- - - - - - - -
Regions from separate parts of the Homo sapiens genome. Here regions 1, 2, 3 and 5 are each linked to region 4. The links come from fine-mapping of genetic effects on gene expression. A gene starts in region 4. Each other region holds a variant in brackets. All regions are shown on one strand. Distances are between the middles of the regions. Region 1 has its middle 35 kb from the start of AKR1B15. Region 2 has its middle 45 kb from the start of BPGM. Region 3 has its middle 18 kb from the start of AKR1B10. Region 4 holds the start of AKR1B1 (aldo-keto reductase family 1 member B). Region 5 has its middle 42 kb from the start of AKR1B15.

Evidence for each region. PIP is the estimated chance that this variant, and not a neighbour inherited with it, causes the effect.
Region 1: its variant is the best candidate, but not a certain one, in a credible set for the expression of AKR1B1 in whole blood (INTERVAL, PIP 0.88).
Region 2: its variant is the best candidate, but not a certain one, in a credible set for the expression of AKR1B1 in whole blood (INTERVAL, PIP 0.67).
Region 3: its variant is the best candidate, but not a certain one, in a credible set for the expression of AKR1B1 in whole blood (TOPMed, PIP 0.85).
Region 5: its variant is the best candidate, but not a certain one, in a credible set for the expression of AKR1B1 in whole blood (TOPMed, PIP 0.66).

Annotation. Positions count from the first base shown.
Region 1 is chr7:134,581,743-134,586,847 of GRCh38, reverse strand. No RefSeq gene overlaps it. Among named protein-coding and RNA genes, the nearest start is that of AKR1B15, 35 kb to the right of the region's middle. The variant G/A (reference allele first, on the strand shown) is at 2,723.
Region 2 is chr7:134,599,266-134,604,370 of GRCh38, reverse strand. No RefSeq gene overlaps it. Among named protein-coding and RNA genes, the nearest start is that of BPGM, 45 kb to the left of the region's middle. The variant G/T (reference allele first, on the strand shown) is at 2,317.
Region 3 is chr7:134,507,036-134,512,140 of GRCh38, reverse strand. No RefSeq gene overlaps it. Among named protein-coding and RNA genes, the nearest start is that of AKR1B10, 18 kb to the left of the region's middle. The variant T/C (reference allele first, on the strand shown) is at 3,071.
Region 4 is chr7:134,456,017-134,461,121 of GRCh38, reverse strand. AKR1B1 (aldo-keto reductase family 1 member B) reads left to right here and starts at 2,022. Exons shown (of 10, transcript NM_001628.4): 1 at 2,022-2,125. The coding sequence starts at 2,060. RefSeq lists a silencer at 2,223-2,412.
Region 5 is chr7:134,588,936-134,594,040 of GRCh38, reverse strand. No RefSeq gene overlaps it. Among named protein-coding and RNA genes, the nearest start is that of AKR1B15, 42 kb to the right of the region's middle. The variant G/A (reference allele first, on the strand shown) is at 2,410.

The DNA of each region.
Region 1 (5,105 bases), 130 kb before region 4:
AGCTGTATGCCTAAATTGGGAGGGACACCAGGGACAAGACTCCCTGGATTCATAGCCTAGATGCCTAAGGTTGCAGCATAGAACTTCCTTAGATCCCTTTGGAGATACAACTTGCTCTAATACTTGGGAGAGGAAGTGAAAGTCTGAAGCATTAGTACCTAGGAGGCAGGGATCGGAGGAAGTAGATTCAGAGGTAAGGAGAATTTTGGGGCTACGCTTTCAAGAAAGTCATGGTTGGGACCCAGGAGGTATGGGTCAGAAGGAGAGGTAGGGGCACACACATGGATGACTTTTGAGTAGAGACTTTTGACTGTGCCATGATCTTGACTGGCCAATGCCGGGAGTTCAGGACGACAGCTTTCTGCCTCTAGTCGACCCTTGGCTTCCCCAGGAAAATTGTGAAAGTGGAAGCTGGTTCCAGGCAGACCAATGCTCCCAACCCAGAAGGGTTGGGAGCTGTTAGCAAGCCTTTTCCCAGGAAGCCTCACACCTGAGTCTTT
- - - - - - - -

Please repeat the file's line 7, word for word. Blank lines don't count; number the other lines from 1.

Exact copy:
Annotation. Positions count from the first base shown.